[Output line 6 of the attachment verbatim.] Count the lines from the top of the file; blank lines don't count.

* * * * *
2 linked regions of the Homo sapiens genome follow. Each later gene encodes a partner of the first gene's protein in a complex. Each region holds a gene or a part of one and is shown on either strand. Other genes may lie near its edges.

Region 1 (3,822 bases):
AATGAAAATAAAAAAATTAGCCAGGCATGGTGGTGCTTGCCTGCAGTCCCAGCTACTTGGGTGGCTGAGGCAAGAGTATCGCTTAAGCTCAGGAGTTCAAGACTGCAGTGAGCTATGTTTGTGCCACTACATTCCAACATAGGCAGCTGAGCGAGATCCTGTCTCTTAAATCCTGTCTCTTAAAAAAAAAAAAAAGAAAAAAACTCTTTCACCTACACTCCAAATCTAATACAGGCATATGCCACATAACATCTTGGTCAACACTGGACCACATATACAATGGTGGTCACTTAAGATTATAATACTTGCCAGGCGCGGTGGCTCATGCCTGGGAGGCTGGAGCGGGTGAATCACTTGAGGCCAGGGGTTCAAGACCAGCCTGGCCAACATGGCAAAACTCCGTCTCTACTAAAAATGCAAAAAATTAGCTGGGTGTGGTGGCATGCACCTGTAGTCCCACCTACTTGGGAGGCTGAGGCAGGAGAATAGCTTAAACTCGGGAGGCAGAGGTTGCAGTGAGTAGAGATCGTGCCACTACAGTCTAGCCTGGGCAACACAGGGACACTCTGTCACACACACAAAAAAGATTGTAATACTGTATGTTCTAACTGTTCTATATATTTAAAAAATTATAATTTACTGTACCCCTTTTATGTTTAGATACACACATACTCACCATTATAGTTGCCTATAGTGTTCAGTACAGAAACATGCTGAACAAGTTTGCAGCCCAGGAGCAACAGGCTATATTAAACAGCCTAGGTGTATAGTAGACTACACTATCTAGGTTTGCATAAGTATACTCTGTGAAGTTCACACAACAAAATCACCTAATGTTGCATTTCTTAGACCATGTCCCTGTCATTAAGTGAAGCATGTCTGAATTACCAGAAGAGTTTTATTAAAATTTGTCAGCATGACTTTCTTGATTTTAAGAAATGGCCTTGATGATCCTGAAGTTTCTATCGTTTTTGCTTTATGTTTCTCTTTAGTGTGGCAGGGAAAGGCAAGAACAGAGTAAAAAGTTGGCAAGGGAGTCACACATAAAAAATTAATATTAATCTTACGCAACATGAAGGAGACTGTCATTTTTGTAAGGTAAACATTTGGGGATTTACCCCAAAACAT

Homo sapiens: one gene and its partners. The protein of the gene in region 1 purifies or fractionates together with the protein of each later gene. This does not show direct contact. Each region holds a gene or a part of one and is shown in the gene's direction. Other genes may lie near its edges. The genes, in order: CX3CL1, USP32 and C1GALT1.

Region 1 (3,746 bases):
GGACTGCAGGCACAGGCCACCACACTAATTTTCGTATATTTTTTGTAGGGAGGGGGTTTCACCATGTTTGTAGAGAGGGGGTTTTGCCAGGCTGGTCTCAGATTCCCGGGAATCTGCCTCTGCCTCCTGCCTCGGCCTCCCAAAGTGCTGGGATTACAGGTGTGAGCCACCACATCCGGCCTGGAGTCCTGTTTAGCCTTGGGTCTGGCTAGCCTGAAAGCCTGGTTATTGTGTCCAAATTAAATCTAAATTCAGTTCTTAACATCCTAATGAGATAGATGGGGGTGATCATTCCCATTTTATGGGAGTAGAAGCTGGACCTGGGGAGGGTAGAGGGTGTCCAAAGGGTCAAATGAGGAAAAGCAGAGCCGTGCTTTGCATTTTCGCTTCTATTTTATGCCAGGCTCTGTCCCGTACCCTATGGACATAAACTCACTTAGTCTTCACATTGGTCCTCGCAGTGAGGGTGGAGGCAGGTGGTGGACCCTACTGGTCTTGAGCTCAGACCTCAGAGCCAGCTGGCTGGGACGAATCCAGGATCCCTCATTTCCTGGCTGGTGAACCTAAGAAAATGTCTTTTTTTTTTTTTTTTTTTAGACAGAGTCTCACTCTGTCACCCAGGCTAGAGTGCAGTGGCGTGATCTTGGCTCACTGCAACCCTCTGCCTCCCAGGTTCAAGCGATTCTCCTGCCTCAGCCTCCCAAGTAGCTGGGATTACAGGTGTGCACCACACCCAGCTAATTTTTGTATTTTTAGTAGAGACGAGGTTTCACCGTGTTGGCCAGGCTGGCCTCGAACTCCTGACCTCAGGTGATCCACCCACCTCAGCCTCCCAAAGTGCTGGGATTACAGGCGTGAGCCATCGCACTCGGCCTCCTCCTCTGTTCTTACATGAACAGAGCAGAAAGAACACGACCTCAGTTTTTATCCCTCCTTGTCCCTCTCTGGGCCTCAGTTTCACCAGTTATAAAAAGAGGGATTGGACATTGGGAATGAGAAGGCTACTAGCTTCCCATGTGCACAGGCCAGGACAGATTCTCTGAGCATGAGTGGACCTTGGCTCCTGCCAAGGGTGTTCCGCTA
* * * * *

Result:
GGACTGCAGGCACAGGCCACCACACTAATTTTCGTATATTTTTTGTAGGGAGGGGGTTTCACCATGTTTGTAGAGAGGGGGTTTTGCCAGGCTGGTCTCAGATTCCCGGGAATCTGCCTCTGCCTCCTGCCTCGGCCTCCCAAAGTGCTGGGATTACAGGTGTGAGCCACCACATCCGGCCTGGAGTCCTGTTTAGCCTTGGGTCTGGCTAGCCTGAAAGCCTGGTTATTGTGTCCAAATTAAATCTAAATTCAGTTCTTAACATCCTAATGAGATAGATGGGGGTGATCATTCCCATTTTATGGGAGTAGAAGCTGGACCTGGGGAGGGTAGAGGGTGTCCAAAGGGTCAAATGAGGAAAAGCAGAGCCGTGCTTTGCATTTTCGCTTCTATTTTATGCCAGGCTCTGTCCCGTACCCTATGGACATAAACTCACTTAGTCTTCACATTGGTCCTCGCAGTGAGGGTGGAGGCAGGTGGTGGACCCTACTGGTCTTGAGCTCAGACCTCAGAGCCAGCTGGCTGGGACGAATCCAGGATCCCTCATTTCCTGGCTGGTGAACCTAAGAAAATGTCTTTTTTTTTTTTTTTTTTTAGACAGAGTCTCACTCTGTCACCCAGGCTAGAGTGCAGTGGCGTGATCTTGGCTCACTGCAACCCTCTGCCTCCCAGGTTCAAGCGATTCTCCTGCCTCAGCCTCCCAAGTAGCTGGGATTACAGGTGTGCACCACACCCAGCTAATTTTTGTATTTTTAGTAGAGACGAGGTTTCACCGTGTTGGCCAGGCTGGCCTCGAACTCCTGACCTCAGGTGATCCACCCACCTCAGCCTCCCAAAGTGCTGGGATTACAGGCGTGAGCCATCGCACTCGGCCTCCTCCTCTGTTCTTACATGAACAGAGCAGAAAGAACACGACCTCAGTTTTTATCCCTCCTTGTCCCTCTCTGGGCCTCAGTTTCACCAGTTATAAAAAGAGGGATTGGACATTGGGAATGAGAAGGCTACTAGCTTCCCATGTGCACAGGCCAGGACAGATTCTCTGAGCATGAGTGGACCTTGGCTCCTGCCAAGGGTGTTCCGCTA